Shaheen Introduces Legislation to Provide Second Round of Relief to Small Businesses Hardest Hit by COVID-19June 18, 2020
**Bill Will Help Small Businesses Most At-Risk of Permanently Closing**
(Washington, DC) – Today, U.S. Senator Jeanne Shaheen (D-NH), a senior member of the Senate Small Business Committee, introduced the Prioritized Paycheck Protection Program (P4) Act. The bill authorizes new lending under the Paycheck Protection Program (PPP) to small businesses with 100 employees or less, including sole proprietorships and self-employed individuals. Eligible businesses must have already expended an initial PPP loan, or be on pace to exhaust the funding, and must demonstrate a revenue loss of 50 percent or more due to the COVID-19 pandemic. The bill would extend the application deadline for initial PPP loans from June 30 to December 30, or longer, at the discretion of the Small Business Administration (SBA), and would use existing PPP funding to make P4 loans.
“PPP has been the lifeline that has kept many small businesses from going under,” said Shaheen. “Yet, revenues for many small businesses are still at unsustainable lows and a second loan is needed as soon as possible. The economic fallout from COVID-19 has been an existential threat to our nation’s small businesses and Congress cannot letup in its efforts to get them get through this crisis. This legislation prioritizes smaller businesses, particularly those in the restaurant and hospitality industries, which have been hit especially hard in recent months. Every effort must be made to make sure federal relief reaches small businesses that need help the most and this legislation is a vital next step towards that goal.”
The COVID-19 recession has affected all industries, especially the arts, entertainment, and recreation industries, which lost half its workforce between February and April of this year; nearly half of all restaurant workers lost their jobs over the same period. PPP, which has provided more than 4.6 million businesses and nonprofits with more than $513 billion in loans, has prevented even further losses in these hard-hit industries, with restaurant hires accounting for 1.4 million of the 2.5 million jobs added to the economy last month.
The bill follows a “flash report” released by the Small Business Administration (SBA) Inspector General last month, which found that SBA’s failure to issue guidance to prioritize underserved and rural markets in PPP “did not fully align” with the Congressional intent of the CARES Act.
To ensure that underserved and hardest-hit businesses can access P4 loans, publicly traded companies are ineligible for the loans; hospitality and lodging businesses with multiple locations are limited to an aggregate loan amount of $2 million; and the bill would reserve the lesser of $25 billion or 20 percent of PPP funds for employers with 10 or fewer employees, as well as small businesses in underserved and rural communities. The bill also directs SBA to issue guidance to give priority to businesses with 10 employees or fewer in the processing and disbursement of P4 and PPP loans, and requires SBA to request demographic information of P4 and PPP loan recipients.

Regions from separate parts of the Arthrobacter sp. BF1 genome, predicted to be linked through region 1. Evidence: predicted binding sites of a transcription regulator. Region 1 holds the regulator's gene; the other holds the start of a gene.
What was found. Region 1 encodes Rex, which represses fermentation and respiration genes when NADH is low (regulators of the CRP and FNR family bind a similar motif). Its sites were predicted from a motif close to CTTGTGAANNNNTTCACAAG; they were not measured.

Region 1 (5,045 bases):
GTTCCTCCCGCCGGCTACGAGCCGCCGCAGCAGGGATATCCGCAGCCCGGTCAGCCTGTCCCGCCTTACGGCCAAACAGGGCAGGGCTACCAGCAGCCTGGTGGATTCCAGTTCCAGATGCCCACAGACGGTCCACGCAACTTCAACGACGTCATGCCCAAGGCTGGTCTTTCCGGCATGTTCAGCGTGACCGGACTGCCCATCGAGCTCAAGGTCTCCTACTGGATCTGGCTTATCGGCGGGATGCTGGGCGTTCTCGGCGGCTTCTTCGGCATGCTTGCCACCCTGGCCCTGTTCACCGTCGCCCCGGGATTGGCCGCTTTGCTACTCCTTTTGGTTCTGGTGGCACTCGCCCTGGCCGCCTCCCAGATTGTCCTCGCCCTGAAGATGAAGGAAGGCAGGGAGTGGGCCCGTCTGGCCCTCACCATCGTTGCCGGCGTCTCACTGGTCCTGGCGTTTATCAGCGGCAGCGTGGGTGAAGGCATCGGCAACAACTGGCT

Additionally, the P4 Act would:
- Provide eligible small businesses with as much as 250 percent of monthly payroll costs worth up to $2 million;
- Prevent affiliated businesses with separate locations from receiving more than $2 million in aggregate P4 loans; and
- Allow P4 recipients maximum flexibility to apply for loan forgiveness as soon as 8 weeks after the loan disbursement.
Senator Shaheen has worked tirelessly to address the administration’s flawed implementation of the Paycheck Protection Program (PPP) and small business assistance programs to ensure help reaches those who need it most. Last week, Shaheen questioned U.S. Treasury Department Secretary Steven Mnuchin and Small Business Administration (SBA) Administrator Jovita Carranza during an SBC hearing on the Trump administration’s implementation of small business relief programs that were established in the Coronavirus Aid, Relief, and Economic Security (CARES) Act, which Shaheen helped negotiate with Senators Rubio (R-FL), Cardin (D-MD) and Collins (R-ME). Shaheen pushed for the passage and signing into law of the Paycheck Protection Program Flexibility Act, which provides necessary reforms to the PPP to ensure funding assistance reaches small businesses that need it most. She has hosted calls with small businesses and non-profits that have successfully accessed these programs and those that have been unable to access them. She also called on the Trump administration to provide late guidance to small businesses, that’s mandated by law, regarding PPP loan forgiveness. She joined with Senators Chuck Schumer (D-NY) and Ben Cardin (D-MD) in calling on the administration to reverse its policy of limiting Economic Disaster Loan Program relief to $150,000 and to reopen the program to non-farm applicants. In May, Shaheen unveiled the Transparency and Oversight of COVID-19 Small Business Recover Assistance Act to ensure accountability for the Trump administration’s implementation of the PPP and EIDL grant programs. The Senators sought to pass this legislation through the Senate through unanimous consent, but were blocked by Senate Republicans. Last month, Shaheen and the congressional delegation called on the U.S. Department of Treasury to make adjustments to the PPP so that it can more effectively serve the needs of Granite State small businesses.
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